80th Annual Tribal Assembly Adjourns
April 20, 2015
(SitNews) - The Central Council of the Tlingit and Haida Indian Tribes of Alaska (Central Council) brought to a close its 80th Annual Tribal Assembly on April 17, 2015 at the Elizabeth Peratrovich Hall in Juneau, Alaska. Tribal Host Herman Davis Sr. of Sitka and Tribal Hostess Shirley Kendall of Anchorage joined 115 Delegates from Southeast Alaska, Anchorage, San Francisco, and Seattle. Central Council is a regional federally-recognized tribe governed by 137 Delegates representing nearly 30,000 enrolled tribal citizens. Delegates are elected to a two-year term and are the governing body during Tribal Assembly that possess the sovereign and plenary power to legislate for and govern, conduct and manage the affairs and property of Central Council.
“Our Way of Life is Our Future” was chosen as the theme for this year’s assembly to honor the importance of customary and traditional foods and to continue to draw attention to the current threat to rivers in Southeast Alaska (Taku, Stikine, and Unuk) by upriver transboundary mining development in British Columbia, Canada. Central Council has been diligently working to address the transboundary mining issues through the United Tribal Transboundary Mining Work Group, State of Alaska, and United Nations.
A special welcome from Alaska Governor Bill Walker was received on the first day of Tribal Assembly. Delegates used the opportunity to voice their concerns directly on budget cuts to the Alaska Marine Highway System (AMHS) and hastened the adoption of a resolution requesting the Alaska State Legislature to give the highest level of priority to continue funding AMHS operations and vessel replacement planning.
Delegates adopted a total of 26 resolutions submitted by Tlingit & Haida Community Councils and Delegates. Key resolutions gave support for the expansion of Medicaid; reduction of halibut bycatch in the Gulf of Alaska and Bering Sea trawl fisheries; passage of a new tribal statute authorizing the development of language emersion charter schools, amendments to the Alaska Native Veterans Allotment Act, establishing an Indigenous Peoples’ Day on the second Monday in October of every year; and the withdrawal of the State’s request for a rehearing in the Tununak II v. State of Alaska case.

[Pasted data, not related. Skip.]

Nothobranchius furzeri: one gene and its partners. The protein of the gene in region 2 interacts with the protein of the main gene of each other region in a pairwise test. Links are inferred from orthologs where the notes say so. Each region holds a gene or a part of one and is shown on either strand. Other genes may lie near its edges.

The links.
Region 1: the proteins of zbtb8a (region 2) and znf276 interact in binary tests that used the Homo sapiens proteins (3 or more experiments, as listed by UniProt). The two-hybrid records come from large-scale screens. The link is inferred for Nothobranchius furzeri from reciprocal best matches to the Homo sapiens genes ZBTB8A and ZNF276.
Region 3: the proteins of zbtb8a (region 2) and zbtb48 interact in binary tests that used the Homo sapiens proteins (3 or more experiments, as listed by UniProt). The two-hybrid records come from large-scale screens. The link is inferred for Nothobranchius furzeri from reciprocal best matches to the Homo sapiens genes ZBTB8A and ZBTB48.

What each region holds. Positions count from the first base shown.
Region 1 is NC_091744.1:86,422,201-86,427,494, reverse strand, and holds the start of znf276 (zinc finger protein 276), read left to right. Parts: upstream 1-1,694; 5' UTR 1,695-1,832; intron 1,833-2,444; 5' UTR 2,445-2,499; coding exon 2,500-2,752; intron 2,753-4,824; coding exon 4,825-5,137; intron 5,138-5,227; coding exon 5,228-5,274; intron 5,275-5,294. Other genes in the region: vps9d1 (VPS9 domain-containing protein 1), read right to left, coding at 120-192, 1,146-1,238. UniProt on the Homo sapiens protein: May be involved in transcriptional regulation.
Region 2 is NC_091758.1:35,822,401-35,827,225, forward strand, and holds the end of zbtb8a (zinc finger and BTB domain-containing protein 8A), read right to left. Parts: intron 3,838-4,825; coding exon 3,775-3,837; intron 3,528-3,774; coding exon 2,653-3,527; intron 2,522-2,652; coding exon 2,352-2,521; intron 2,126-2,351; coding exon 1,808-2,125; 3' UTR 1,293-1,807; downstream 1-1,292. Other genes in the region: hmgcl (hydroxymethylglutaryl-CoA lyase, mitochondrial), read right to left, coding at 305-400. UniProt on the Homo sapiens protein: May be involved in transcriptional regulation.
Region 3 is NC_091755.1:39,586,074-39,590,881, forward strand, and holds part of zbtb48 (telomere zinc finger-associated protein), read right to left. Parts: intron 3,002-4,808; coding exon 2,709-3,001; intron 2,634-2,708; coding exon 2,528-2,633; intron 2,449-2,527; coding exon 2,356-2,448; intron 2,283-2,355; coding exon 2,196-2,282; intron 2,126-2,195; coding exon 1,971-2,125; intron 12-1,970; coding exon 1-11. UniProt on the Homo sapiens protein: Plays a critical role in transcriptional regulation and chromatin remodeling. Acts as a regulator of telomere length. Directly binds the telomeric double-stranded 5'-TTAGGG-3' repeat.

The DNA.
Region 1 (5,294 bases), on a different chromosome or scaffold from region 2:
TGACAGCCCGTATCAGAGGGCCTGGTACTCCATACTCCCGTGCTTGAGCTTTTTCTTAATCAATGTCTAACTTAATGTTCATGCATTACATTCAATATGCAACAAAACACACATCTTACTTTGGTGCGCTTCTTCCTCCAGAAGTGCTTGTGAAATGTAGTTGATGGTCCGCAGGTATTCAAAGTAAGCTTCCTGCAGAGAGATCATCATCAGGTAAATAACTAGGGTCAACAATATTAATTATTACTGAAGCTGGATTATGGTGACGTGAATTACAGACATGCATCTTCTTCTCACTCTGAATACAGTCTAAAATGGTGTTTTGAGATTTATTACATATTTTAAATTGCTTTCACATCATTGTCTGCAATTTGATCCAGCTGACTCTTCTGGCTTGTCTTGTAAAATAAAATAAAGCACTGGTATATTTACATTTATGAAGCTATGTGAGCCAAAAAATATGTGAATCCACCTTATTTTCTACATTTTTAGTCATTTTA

This year’s assembly increased its focus on program and service activities delivered by Central Council. President Richard Peterson’s State of the Tribe Address focused on representation, collaboration, restructuring and greater communication on program and governmental activities for transparency and accountability. Chief Operating Officer Corrine Garza provided a report on the operational and financial activities of Central Council.
The delegation also heard reports on business development activities under the Tlingit Haida Tribal Business Corporation; 2014 financial audit; and activities of the Tribal Court which included a recent announcement of the Central Council’s new Title IV-E maintenance agreement with the State of Alaska that increases the role of the Tribe and Tribal Court in child welfare services including foster care placement. Special reports were also heard from the Bureau of Indian Affairs Alaska Regional Director, Alaska Marine Highway System, National Congress of American Indians; and tribal attorney Phil Baker-Shenk on future federal funding and tribal trust lands. (All presentations are available on Central Council’s website at www.ccthita.org/government/assembly/events/.)
In addition to receiving reports, the delegation re-elected Aurora Lehr of Anchorage to a two-year term as Tribal Court Judge and elected Marina Anderson of Kasaan as Executive Council Youth Representative and Fred Lauth Sr. of Washington as Delegate Citizen of the Year. Each year two community councils are selected to receive recognition for efforts and activities that support the Native community. This year, Juneau was selected as Large Community Council of the Year and Hydaburg was selected as Small Community Council of the Year.
On the final day of the assembly, Delegates addressed the very heavy topic of modifying the Tribe’s governing structure in order to reduce general government costs following recent changes in federal regulations for the administration of federal funding. A special governing committee was formed last year to review the governance structure of Central Council and develop proposals that would increase the financial feasibility of the governing body while maintaining adequate representation from communities. After much deliberation, the governing body agreed to amend the Delegate ratio in the Rules of Election eliminating 32 Delegate seats and reducing the total number of Delegates from 137 to 105.
Central Council closed the three-day assembly with a special Honor Dinner at Mount Roberts Tram that recognized the lifetime achievement of Lieutenant Governor Byron Mallott. The dinner was co-sponsored by Sealaska and attended by Governor Walker and his wife. During the event, Governor Walker was adopted into the Kaagwaantaan clan and given the Tlingit name Gooch Waak.
“As we closed our 80th Tribal Assembly, I feel reenergized to begin working on the tasks set forth by Delegates,” said President Peterson. “We participated in a process that was engaging, transparent, and empowering. Our Delegates showed us their strength and that unity can be achieved when difficult decisions have to be made to move our Tribe forward.”
Edited by Mary Kauffman, SitNews
Source of News:
Central Council of the Tlingit and Haida Indian Tribes of Alaska (Central Council)
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